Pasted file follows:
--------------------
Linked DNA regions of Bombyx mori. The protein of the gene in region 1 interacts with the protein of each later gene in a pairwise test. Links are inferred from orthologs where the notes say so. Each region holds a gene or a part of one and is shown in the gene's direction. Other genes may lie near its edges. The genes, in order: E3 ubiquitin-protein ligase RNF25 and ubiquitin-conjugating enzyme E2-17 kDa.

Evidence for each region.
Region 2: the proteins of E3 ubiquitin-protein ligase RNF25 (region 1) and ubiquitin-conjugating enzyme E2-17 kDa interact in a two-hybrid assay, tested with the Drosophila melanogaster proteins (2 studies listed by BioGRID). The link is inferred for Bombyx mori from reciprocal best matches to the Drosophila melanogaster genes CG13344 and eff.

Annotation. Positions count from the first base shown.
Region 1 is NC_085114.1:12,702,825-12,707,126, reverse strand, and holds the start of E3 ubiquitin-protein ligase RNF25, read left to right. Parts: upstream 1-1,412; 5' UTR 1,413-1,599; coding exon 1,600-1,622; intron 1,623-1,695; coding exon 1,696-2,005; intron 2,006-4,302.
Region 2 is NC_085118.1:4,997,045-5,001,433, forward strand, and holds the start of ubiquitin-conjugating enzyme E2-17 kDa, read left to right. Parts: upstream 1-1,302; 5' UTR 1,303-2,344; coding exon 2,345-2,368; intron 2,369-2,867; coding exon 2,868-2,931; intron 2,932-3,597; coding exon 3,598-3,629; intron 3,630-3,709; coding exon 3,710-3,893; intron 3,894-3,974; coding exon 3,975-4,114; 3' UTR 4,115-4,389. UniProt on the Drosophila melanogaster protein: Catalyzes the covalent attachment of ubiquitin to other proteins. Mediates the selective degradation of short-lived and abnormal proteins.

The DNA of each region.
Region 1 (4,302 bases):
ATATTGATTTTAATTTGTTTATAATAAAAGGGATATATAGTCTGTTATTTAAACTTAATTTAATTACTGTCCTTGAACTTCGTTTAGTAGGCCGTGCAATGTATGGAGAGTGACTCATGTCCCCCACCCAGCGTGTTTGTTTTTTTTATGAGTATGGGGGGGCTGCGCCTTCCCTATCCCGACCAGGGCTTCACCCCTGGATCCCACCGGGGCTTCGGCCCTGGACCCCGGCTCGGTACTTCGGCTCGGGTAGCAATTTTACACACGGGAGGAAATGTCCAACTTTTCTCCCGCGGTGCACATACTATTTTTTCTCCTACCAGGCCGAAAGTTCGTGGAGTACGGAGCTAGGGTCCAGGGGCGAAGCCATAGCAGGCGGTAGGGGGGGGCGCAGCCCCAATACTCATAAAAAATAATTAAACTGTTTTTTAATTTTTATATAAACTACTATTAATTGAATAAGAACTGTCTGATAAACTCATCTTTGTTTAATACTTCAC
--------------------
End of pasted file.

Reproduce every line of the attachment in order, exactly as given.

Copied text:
Linked DNA regions of Bombyx mori. The protein of the gene in region 1 interacts with the protein of each later gene in a pairwise test. Links are inferred from orthologs where the notes say so. Each region holds a gene or a part of one and is shown in the gene's direction. Other genes may lie near its edges. The genes, in order: E3 ubiquitin-protein ligase RNF25 and ubiquitin-conjugating enzyme E2-17 kDa.

Evidence for each region.
Region 2: the proteins of E3 ubiquitin-protein ligase RNF25 (region 1) and ubiquitin-conjugating enzyme E2-17 kDa interact in a two-hybrid assay, tested with the Drosophila melanogaster proteins (2 studies listed by BioGRID). The link is inferred for Bombyx mori from reciprocal best matches to the Drosophila melanogaster genes CG13344 and eff.

Annotation. Positions count from the first base shown.
Region 1 is NC_085114.1:12,702,825-12,707,126, reverse strand, and holds the start of E3 ubiquitin-protein ligase RNF25, read left to right. Parts: upstream 1-1,412; 5' UTR 1,413-1,599; coding exon 1,600-1,622; intron 1,623-1,695; coding exon 1,696-2,005; intron 2,006-4,302.
Region 2 is NC_085118.1:4,997,045-5,001,433, forward strand, and holds the start of ubiquitin-conjugating enzyme E2-17 kDa, read left to right. Parts: upstream 1-1,302; 5' UTR 1,303-2,344; coding exon 2,345-2,368; intron 2,369-2,867; coding exon 2,868-2,931; intron 2,932-3,597; coding exon 3,598-3,629; intron 3,630-3,709; coding exon 3,710-3,893; intron 3,894-3,974; coding exon 3,975-4,114; 3' UTR 4,115-4,389. UniProt on the Drosophila melanogaster protein: Catalyzes the covalent attachment of ubiquitin to other proteins. Mediates the selective degradation of short-lived and abnormal proteins.

The DNA of each region.
Region 1 (4,302 bases):
ATATTGATTTTAATTTGTTTATAATAAAAGGGATATATAGTCTGTTATTTAAACTTAATTTAATTACTGTCCTTGAACTTCGTTTAGTAGGCCGTGCAATGTATGGAGAGTGACTCATGTCCCCCACCCAGCGTGTTTGTTTTTTTTATGAGTATGGGGGGGCTGCGCCTTCCCTATCCCGACCAGGGCTTCACCCCTGGATCCCACCGGGGCTTCGGCCCTGGACCCCGGCTCGGTACTTCGGCTCGGGTAGCAATTTTACACACGGGAGGAAATGTCCAACTTTTCTCCCGCGGTGCACATACTATTTTTTCTCCTACCAGGCCGAAAGTTCGTGGAGTACGGAGCTAGGGTCCAGGGGCGAAGCCATAGCAGGCGGTAGGGGGGGGCGCAGCCCCAATACTCATAAAAAATAATTAAACTGTTTTTTAATTTTTATATAAACTACTATTAATTGAATAAGAACTGTCTGATAAACTCATCTTTGTTTAATACTTCAC